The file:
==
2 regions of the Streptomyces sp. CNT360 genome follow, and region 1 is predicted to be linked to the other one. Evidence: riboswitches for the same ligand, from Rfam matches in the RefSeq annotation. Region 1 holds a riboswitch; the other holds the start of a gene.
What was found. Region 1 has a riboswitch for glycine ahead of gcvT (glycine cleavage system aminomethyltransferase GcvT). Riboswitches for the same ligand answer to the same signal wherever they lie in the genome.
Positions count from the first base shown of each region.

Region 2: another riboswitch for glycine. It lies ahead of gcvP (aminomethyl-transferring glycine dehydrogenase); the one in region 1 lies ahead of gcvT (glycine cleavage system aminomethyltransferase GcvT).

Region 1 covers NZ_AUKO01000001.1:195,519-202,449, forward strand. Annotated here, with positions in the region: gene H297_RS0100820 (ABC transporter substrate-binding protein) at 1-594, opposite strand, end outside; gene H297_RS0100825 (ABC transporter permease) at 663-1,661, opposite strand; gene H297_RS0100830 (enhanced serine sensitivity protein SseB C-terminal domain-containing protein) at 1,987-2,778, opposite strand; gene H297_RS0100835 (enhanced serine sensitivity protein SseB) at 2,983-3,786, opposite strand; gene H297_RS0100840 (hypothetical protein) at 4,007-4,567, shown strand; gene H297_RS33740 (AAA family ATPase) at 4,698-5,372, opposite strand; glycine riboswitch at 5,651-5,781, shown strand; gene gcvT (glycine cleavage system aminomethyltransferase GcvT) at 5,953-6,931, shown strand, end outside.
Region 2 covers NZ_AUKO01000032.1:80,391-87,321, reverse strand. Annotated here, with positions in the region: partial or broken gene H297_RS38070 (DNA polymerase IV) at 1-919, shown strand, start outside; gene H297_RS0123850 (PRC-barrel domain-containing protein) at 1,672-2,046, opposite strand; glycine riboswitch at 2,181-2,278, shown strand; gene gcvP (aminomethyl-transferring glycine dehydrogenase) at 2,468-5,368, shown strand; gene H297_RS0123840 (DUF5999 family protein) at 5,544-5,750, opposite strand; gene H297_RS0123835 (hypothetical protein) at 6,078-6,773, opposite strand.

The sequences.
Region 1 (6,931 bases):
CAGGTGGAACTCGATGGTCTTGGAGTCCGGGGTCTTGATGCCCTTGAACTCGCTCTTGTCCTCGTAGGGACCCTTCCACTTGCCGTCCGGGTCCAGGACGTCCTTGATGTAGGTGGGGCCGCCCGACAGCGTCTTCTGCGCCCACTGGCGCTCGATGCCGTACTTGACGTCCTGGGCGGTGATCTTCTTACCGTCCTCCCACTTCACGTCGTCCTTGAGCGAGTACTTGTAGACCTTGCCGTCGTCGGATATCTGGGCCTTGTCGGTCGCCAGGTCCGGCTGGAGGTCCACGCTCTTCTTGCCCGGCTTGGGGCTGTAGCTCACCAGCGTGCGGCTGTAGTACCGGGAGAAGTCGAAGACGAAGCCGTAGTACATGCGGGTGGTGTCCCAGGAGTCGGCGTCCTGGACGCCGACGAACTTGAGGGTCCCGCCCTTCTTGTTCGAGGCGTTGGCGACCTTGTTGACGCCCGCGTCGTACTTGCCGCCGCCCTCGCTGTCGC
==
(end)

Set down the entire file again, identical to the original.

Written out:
2 regions of the Streptomyces sp. CNT360 genome follow, and region 1 is predicted to be linked to the other one. Evidence: riboswitches for the same ligand, from Rfam matches in the RefSeq annotation. Region 1 holds a riboswitch; the other holds the start of a gene.
What was found. Region 1 has a riboswitch for glycine ahead of gcvT (glycine cleavage system aminomethyltransferase GcvT). Riboswitches for the same ligand answer to the same signal wherever they lie in the genome.
Positions count from the first base shown of each region.

Region 2: another riboswitch for glycine. It lies ahead of gcvP (aminomethyl-transferring glycine dehydrogenase); the one in region 1 lies ahead of gcvT (glycine cleavage system aminomethyltransferase GcvT).

Region 1 covers NZ_AUKO01000001.1:195,519-202,449, forward strand. Annotated here, with positions in the region: gene H297_RS0100820 (ABC transporter substrate-binding protein) at 1-594, opposite strand, end outside; gene H297_RS0100825 (ABC transporter permease) at 663-1,661, opposite strand; gene H297_RS0100830 (enhanced serine sensitivity protein SseB C-terminal domain-containing protein) at 1,987-2,778, opposite strand; gene H297_RS0100835 (enhanced serine sensitivity protein SseB) at 2,983-3,786, opposite strand; gene H297_RS0100840 (hypothetical protein) at 4,007-4,567, shown strand; gene H297_RS33740 (AAA family ATPase) at 4,698-5,372, opposite strand; glycine riboswitch at 5,651-5,781, shown strand; gene gcvT (glycine cleavage system aminomethyltransferase GcvT) at 5,953-6,931, shown strand, end outside.
Region 2 covers NZ_AUKO01000032.1:80,391-87,321, reverse strand. Annotated here, with positions in the region: partial or broken gene H297_RS38070 (DNA polymerase IV) at 1-919, shown strand, start outside; gene H297_RS0123850 (PRC-barrel domain-containing protein) at 1,672-2,046, opposite strand; glycine riboswitch at 2,181-2,278, shown strand; gene gcvP (aminomethyl-transferring glycine dehydrogenase) at 2,468-5,368, shown strand; gene H297_RS0123840 (DUF5999 family protein) at 5,544-5,750, opposite strand; gene H297_RS0123835 (hypothetical protein) at 6,078-6,773, opposite strand.

The sequences.
Region 1 (6,931 bases):
CAGGTGGAACTCGATGGTCTTGGAGTCCGGGGTCTTGATGCCCTTGAACTCGCTCTTGTCCTCGTAGGGACCCTTCCACTTGCCGTCCGGGTCCAGGACGTCCTTGATGTAGGTGGGGCCGCCCGACAGCGTCTTCTGCGCCCACTGGCGCTCGATGCCGTACTTGACGTCCTGGGCGGTGATCTTCTTACCGTCCTCCCACTTCACGTCGTCCTTGAGCGAGTACTTGTAGACCTTGCCGTCGTCGGATATCTGGGCCTTGTCGGTCGCCAGGTCCGGCTGGAGGTCCACGCTCTTCTTGCCCGGCTTGGGGCTGTAGCTCACCAGCGTGCGGCTGTAGTACCGGGAGAAGTCGAAGACGAAGCCGTAGTACATGCGGGTGGTGTCCCAGGAGTCGGCGTCCTGGACGCCGACGAACTTGAGGGTCCCGCCCTTCTTGTTCGAGGCGTTGGCGACCTTGTTGACGCCCGCGTCGTACTTGCCGCCGCCCTCGCTGTCGC